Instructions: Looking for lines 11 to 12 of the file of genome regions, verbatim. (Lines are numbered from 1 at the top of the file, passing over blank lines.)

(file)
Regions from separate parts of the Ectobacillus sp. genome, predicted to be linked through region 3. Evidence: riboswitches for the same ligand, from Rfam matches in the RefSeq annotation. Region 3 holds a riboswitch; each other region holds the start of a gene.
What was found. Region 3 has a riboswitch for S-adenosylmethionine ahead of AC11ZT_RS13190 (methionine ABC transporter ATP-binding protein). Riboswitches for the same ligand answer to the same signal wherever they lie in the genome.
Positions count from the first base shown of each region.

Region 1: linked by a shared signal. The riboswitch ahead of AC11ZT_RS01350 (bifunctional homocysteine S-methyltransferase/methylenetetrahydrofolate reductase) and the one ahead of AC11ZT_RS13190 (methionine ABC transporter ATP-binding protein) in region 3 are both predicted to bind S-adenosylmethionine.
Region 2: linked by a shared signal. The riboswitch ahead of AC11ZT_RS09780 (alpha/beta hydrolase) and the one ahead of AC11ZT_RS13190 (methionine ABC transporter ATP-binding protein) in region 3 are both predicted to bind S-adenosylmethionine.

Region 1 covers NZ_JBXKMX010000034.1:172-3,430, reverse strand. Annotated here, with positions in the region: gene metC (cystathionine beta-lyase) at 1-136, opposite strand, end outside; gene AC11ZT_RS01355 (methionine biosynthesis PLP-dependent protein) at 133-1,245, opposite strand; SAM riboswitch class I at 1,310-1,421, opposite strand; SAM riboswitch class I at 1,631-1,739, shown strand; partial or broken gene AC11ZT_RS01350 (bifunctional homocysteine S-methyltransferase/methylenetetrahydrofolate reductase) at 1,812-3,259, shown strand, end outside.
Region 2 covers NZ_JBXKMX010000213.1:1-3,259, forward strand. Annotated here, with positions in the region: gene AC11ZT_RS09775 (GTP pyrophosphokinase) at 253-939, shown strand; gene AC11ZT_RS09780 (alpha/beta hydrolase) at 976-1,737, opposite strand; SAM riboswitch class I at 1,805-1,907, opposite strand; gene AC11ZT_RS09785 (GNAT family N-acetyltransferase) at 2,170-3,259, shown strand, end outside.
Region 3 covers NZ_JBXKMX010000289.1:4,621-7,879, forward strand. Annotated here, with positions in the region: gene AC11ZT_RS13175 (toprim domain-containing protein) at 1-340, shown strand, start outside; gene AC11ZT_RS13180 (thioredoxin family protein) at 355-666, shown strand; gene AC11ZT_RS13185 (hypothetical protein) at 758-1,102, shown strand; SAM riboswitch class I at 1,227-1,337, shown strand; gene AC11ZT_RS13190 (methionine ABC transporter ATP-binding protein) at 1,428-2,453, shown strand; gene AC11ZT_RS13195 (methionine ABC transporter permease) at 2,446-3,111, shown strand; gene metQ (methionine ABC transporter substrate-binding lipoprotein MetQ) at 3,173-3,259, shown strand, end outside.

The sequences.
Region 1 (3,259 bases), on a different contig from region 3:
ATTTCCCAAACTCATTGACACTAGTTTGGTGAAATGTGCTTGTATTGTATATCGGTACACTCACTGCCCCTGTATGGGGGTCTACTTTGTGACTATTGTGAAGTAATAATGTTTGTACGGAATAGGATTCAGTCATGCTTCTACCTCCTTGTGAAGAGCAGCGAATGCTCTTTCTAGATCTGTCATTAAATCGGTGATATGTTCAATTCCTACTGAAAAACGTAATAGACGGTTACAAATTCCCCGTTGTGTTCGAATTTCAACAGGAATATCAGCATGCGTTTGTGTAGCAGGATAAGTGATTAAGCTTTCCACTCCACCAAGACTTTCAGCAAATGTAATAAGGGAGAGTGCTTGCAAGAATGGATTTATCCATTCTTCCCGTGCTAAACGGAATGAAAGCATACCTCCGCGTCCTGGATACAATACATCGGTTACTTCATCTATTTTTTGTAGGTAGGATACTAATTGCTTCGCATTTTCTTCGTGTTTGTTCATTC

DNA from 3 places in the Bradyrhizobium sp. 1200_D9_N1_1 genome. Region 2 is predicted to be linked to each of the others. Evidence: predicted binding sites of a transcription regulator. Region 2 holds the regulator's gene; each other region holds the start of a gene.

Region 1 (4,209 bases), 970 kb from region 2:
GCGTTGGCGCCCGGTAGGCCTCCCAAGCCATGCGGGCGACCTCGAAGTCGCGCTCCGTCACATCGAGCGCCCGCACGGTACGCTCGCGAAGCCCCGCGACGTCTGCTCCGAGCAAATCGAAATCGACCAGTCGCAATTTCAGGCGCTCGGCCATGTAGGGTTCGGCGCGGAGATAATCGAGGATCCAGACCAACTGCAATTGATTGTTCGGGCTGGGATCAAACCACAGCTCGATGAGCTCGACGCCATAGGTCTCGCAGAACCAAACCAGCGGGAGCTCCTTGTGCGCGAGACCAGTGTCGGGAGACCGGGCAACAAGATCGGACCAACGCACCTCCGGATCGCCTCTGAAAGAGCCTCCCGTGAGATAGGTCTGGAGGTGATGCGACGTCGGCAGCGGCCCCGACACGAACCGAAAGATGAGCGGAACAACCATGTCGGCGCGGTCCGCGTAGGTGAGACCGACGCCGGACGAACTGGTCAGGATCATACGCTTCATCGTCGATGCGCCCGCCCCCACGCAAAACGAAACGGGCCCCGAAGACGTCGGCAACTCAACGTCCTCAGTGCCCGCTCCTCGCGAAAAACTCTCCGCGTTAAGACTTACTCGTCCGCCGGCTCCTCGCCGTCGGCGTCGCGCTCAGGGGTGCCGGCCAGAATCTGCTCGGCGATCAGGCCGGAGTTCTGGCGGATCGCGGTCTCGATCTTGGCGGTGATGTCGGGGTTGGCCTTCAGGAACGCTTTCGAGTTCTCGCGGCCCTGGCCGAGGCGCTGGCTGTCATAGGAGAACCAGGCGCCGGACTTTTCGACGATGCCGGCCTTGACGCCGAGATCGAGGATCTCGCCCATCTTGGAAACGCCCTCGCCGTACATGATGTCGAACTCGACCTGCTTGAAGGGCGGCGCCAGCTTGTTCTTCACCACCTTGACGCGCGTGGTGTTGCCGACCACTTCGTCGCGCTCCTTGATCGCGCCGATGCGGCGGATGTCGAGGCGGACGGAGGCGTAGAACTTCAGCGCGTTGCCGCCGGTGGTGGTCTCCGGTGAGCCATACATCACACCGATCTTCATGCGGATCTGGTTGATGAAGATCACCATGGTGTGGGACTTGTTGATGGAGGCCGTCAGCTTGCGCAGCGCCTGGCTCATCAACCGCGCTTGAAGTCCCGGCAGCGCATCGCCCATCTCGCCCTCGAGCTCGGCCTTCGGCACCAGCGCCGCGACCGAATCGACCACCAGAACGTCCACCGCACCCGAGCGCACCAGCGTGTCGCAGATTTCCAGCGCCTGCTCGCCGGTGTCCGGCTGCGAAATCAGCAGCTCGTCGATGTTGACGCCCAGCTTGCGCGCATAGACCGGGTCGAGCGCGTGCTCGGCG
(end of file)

ATTTCCCAAACTCATTGACACTAGTTTGGTGAAATGTGCTTGTATTGTATATCGGTACACTCACTGCCCCTGTATGGGGGTCTACTTTGTGACTATTGTGAAGTAATAATGTTTGTACGGAATAGGATTCAGTCATGCTTCTACCTCCTTGTGAAGAGCAGCGAATGCTCTTTCTAGATCTGTCATTAAATCGGTGATATGTTCAATTCCTACTGAAAAACGTAATAGACGGTTACAAATTCCCCGTTGTGTTCGAATTTCAACAGGAATATCAGCATGCGTTTGTGTAGCAGGATAAGTGATTAAGCTTTCCACTCCACCAAGACTTTCAGCAAATGTAATAAGGGAGAGTGCTTGCAAGAATGGATTTATCCATTCTTCCCGTGCTAAACGGAATGAAAGCATACCTCCGCGTCCTGGATACAATACATCGGTTACTTCATCTATTTTTTGTAGGTAGGATACTAATTGCTTCGCATTTTCTTCGTGTTTGTTCATTC

DNA from 3 places in the Bradyrhizobium sp. 1200_D9_N1_1 genome. Region 2 is predicted to be linked to each of the others. Evidence: predicted binding sites of a transcription regulator. Region 2 holds the regulator's gene; each other region holds the start of a gene.